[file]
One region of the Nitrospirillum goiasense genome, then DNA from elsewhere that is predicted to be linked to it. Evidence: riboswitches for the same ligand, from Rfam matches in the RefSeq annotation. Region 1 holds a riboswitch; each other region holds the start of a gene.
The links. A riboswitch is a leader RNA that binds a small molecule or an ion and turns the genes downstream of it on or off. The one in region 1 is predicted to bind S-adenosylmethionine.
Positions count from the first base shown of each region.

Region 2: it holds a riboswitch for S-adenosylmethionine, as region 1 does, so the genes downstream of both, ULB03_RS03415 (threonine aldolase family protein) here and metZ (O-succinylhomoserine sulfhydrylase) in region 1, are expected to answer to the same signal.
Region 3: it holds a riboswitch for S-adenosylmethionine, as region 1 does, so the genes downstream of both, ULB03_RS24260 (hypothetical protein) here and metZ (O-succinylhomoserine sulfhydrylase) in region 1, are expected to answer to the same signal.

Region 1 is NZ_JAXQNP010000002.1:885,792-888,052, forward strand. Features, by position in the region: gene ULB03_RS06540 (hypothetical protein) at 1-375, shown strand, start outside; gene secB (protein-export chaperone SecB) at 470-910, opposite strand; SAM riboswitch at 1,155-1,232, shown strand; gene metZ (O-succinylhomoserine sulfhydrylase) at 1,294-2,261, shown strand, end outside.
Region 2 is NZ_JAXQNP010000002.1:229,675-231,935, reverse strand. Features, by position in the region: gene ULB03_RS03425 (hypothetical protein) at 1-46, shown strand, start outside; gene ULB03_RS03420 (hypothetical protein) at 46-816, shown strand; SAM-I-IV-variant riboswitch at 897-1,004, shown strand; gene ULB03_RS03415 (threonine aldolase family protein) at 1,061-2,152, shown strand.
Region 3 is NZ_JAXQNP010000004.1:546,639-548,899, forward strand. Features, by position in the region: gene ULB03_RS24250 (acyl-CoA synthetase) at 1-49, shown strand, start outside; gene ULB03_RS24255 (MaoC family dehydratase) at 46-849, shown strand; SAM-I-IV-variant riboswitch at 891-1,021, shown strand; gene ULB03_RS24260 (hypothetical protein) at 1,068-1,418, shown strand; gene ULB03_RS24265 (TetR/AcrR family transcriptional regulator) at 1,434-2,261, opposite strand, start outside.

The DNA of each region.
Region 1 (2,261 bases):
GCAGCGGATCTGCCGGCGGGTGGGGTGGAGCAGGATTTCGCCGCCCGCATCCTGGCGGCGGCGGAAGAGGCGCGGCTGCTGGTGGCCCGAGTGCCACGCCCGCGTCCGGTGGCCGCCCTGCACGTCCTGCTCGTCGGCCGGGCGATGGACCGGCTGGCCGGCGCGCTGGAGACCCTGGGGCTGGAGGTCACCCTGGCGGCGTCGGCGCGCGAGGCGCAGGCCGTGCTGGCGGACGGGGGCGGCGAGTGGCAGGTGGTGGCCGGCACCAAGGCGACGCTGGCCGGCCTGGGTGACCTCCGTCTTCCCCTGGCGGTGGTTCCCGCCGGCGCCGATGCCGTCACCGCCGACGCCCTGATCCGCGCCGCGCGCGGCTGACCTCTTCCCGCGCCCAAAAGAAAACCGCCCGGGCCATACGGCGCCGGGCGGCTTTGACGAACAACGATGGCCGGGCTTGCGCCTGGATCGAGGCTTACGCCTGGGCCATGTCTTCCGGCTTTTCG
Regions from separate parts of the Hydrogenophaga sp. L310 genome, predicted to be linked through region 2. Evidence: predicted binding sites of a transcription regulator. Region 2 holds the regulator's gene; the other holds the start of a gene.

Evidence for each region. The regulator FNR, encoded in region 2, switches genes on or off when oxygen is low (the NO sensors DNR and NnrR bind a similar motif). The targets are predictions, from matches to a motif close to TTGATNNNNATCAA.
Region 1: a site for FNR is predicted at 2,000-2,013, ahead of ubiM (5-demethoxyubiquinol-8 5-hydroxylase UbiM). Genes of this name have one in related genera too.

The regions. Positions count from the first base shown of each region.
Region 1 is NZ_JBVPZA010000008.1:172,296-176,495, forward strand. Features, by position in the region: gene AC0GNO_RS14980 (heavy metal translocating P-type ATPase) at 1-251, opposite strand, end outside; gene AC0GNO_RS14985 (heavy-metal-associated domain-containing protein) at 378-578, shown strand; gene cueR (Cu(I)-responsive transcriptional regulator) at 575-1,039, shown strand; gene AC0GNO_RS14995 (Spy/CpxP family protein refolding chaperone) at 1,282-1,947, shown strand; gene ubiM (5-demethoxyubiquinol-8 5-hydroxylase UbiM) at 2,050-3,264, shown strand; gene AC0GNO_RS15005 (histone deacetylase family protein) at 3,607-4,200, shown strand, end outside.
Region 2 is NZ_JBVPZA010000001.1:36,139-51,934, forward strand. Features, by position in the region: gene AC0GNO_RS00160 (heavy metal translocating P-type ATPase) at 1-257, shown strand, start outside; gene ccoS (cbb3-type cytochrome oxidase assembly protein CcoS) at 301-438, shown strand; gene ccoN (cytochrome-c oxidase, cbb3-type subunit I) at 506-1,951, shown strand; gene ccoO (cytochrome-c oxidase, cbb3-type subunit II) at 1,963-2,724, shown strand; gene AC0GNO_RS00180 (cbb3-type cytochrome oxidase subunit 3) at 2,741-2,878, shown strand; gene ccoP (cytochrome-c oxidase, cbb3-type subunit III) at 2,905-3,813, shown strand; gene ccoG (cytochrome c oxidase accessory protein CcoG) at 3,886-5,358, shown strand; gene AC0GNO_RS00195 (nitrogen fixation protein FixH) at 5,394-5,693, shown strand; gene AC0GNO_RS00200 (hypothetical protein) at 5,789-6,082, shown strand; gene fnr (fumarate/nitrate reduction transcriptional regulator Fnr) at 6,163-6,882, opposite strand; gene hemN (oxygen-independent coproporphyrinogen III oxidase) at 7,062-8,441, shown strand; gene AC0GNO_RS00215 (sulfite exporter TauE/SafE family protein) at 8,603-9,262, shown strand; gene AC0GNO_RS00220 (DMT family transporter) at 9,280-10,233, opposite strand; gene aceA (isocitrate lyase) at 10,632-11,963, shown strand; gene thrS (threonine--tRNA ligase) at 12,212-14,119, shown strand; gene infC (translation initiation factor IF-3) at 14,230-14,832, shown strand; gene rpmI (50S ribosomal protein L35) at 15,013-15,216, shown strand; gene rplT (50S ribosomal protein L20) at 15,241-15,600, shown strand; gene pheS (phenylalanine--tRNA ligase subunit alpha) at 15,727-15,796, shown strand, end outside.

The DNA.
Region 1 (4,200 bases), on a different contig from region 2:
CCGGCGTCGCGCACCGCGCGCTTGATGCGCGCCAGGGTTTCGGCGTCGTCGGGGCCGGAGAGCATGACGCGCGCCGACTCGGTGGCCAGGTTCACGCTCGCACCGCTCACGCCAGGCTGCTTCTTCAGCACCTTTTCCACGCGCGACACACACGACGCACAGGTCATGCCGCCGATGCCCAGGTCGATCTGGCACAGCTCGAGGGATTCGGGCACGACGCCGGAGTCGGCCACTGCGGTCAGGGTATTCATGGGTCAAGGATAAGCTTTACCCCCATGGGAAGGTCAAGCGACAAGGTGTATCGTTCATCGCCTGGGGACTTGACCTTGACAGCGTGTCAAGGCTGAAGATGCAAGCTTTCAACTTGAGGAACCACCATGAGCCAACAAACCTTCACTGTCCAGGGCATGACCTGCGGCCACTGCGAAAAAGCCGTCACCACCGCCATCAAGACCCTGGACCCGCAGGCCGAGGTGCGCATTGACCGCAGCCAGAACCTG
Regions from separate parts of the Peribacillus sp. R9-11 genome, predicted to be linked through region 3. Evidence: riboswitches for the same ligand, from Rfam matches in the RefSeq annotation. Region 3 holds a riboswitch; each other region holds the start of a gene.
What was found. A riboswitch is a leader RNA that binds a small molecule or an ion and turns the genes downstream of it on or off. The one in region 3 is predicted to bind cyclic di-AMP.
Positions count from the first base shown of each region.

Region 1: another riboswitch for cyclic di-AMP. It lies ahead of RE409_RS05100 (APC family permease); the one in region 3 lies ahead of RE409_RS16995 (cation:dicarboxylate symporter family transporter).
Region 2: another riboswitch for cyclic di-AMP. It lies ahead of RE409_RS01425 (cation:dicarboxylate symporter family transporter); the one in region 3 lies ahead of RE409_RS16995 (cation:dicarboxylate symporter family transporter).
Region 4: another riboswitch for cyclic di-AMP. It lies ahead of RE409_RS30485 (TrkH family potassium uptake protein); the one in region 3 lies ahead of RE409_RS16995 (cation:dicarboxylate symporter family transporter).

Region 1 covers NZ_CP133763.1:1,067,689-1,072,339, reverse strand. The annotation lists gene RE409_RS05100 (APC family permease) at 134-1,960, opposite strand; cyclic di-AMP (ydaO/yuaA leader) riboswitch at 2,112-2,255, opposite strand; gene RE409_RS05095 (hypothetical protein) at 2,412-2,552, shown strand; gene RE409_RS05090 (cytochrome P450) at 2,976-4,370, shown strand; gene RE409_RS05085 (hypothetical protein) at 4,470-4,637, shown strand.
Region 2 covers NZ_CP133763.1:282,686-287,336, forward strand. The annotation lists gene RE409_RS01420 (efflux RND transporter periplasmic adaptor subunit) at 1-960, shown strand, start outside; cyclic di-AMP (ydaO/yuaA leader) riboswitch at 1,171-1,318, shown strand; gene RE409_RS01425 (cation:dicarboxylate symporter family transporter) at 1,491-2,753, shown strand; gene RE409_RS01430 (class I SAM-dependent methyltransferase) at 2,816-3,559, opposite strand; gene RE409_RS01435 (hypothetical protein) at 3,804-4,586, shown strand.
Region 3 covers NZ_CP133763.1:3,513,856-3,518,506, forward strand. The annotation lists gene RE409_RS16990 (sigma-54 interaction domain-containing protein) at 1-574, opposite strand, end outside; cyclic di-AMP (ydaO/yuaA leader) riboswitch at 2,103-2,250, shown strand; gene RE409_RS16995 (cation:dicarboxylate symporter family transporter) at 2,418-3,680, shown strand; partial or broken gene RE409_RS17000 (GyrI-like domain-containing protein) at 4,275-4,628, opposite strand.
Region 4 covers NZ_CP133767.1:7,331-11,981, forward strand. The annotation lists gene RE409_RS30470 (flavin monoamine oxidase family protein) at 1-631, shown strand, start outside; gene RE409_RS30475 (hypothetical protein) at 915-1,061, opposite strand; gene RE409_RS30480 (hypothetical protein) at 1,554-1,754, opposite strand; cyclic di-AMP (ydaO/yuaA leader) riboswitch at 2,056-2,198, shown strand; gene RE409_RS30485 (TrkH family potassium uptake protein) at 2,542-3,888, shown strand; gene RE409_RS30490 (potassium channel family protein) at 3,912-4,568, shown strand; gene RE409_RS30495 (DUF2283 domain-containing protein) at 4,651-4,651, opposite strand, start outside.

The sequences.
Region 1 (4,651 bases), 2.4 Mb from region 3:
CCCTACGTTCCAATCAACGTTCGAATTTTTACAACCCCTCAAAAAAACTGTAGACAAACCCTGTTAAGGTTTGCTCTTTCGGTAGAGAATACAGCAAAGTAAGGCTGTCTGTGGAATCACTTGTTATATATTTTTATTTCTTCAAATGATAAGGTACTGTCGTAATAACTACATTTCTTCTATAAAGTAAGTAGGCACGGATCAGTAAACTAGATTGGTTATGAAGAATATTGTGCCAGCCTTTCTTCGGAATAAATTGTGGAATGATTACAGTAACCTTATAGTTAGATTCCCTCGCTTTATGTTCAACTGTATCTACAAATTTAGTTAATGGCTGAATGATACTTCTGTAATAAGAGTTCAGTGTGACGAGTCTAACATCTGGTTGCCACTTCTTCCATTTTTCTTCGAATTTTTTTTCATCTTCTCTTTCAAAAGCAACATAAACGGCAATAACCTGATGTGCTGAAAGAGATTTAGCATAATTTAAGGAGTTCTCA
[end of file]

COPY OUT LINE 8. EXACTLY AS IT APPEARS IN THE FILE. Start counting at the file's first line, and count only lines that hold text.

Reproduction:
Region 3 is NZ_JAXQNP010000004.1:546,639-548,899, forward strand. Features, by position in the region: gene ULB03_RS24250 (acyl-CoA synthetase) at 1-49, shown strand, start outside; gene ULB03_RS24255 (MaoC family dehydratase) at 46-849, shown strand; SAM-I-IV-variant riboswitch at 891-1,021, shown strand; gene ULB03_RS24260 (hypothetical protein) at 1,068-1,418, shown strand; gene ULB03_RS24265 (TetR/AcrR family transcriptional regulator) at 1,434-2,261, opposite strand, start outside.